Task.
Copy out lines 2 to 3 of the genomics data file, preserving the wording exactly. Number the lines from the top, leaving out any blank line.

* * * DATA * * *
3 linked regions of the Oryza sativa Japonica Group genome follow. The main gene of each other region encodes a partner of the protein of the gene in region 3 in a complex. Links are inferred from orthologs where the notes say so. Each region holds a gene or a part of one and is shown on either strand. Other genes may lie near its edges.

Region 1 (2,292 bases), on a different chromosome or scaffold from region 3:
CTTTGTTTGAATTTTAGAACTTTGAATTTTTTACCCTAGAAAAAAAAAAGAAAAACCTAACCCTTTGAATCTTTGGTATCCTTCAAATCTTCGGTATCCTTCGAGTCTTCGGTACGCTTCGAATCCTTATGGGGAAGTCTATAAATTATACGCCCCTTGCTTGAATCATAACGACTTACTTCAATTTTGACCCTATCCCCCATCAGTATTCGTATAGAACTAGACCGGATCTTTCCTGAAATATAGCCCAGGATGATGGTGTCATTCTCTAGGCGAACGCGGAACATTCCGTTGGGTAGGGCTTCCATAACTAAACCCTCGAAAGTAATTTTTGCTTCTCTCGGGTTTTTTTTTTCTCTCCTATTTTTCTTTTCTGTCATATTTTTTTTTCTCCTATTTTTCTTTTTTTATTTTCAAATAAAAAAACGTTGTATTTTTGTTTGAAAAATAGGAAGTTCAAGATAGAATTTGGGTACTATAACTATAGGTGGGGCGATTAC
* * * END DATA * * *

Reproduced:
Region 1 (2,292 bases), on a different chromosome or scaffold from region 3:
CTTTGTTTGAATTTTAGAACTTTGAATTTTTTACCCTAGAAAAAAAAAAGAAAAACCTAACCCTTTGAATCTTTGGTATCCTTCAAATCTTCGGTATCCTTCGAGTCTTCGGTACGCTTCGAATCCTTATGGGGAAGTCTATAAATTATACGCCCCTTGCTTGAATCATAACGACTTACTTCAATTTTGACCCTATCCCCCATCAGTATTCGTATAGAACTAGACCGGATCTTTCCTGAAATATAGCCCAGGATGATGGTGTCATTCTCTAGGCGAACGCGGAACATTCCGTTGGGTAGGGCTTCCATAACTAAACCCTCGAAAGTAATTTTTGCTTCTCTCGGGTTTTTTTTTTCTCTCCTATTTTTCTTTTCTGTCATATTTTTTTTTCTCCTATTTTTCTTTTTTTATTTTCAAATAAAAAAACGTTGTATTTTTGTTTGAAAAATAGGAAGTTCAAGATAGAATTTGGGTACTATAACTATAGGTGGGGCGATTAC